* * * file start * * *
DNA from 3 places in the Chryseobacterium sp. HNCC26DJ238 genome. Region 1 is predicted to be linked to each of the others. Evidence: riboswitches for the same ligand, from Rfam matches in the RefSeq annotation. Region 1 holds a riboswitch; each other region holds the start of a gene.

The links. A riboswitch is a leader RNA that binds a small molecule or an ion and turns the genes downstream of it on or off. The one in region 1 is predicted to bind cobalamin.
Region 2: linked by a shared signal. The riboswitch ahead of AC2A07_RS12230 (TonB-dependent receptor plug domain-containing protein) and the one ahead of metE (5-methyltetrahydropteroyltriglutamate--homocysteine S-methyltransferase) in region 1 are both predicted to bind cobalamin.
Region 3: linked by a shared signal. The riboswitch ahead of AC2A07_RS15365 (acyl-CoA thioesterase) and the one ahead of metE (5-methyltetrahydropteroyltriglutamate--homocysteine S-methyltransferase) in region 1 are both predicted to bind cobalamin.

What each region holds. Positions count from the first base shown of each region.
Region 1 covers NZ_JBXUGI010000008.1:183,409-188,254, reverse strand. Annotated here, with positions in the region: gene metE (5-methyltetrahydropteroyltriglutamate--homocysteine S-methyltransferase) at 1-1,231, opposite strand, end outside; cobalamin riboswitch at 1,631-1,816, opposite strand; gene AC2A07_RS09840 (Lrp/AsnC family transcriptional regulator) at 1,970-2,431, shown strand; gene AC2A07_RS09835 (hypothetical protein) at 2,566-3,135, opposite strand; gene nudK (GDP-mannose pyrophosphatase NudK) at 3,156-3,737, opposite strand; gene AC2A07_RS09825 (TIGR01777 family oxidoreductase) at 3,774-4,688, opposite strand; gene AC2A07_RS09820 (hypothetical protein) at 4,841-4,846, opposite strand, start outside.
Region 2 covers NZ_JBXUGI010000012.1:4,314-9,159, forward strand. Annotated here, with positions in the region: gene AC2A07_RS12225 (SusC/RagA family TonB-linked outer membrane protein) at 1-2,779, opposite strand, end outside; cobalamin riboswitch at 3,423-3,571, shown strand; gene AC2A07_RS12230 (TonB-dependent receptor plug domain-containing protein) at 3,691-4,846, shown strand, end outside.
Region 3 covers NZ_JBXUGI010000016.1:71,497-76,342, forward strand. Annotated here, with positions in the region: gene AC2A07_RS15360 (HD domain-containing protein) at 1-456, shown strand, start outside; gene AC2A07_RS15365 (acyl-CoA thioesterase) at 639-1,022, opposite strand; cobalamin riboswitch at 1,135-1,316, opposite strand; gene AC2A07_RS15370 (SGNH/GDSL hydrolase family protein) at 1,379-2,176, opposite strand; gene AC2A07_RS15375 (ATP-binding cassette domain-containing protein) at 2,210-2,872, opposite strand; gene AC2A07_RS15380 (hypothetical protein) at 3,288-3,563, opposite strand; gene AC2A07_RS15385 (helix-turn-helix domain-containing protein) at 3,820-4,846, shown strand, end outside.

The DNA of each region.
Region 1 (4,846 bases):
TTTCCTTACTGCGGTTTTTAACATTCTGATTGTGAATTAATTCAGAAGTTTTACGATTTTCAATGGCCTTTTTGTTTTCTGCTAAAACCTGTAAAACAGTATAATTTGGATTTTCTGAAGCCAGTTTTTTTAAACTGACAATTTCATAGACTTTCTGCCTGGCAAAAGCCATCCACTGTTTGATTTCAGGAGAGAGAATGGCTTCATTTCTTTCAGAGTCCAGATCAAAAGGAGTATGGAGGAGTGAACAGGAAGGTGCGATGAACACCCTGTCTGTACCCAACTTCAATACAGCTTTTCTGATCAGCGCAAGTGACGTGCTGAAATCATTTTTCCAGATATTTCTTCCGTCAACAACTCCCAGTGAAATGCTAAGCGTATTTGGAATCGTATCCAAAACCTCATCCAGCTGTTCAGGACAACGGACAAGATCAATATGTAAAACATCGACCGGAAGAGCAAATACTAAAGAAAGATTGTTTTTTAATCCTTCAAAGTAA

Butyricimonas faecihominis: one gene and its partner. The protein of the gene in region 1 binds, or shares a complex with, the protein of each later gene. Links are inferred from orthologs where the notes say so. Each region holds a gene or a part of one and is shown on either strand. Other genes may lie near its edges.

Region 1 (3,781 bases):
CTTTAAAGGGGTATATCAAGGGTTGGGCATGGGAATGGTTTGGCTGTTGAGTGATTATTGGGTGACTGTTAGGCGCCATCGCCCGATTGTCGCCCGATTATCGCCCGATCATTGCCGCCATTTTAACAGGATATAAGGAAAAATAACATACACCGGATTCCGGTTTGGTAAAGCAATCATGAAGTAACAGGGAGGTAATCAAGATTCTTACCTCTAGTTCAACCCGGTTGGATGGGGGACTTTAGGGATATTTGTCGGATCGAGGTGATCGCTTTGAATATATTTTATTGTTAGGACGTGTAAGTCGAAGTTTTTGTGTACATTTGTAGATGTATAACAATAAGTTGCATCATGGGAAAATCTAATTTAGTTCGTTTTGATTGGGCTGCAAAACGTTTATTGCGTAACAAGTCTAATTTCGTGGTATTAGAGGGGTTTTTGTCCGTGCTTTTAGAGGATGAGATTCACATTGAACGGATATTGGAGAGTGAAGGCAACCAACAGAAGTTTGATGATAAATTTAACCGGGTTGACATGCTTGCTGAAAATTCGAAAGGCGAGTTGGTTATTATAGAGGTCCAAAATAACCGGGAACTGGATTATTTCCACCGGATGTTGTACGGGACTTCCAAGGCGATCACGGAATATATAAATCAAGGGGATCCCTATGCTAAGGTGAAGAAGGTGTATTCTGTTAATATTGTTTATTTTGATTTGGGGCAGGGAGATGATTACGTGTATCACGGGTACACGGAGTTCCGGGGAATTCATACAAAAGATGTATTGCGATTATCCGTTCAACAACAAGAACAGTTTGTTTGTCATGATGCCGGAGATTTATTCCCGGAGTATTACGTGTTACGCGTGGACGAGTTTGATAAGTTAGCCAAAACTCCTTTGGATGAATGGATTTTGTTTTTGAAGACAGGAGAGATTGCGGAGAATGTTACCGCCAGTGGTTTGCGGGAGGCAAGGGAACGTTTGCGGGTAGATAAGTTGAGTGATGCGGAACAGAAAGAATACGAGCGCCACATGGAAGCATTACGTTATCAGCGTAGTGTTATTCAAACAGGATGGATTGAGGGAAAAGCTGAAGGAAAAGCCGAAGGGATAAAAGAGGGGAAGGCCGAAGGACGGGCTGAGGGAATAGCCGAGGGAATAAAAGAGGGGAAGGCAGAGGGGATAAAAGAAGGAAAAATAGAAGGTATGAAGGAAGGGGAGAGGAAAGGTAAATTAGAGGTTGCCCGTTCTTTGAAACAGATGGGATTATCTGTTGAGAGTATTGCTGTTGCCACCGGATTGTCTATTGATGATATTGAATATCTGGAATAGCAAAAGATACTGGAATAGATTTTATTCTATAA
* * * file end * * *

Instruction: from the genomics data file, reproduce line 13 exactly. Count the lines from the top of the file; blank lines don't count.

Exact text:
Region 1 (3,781 bases):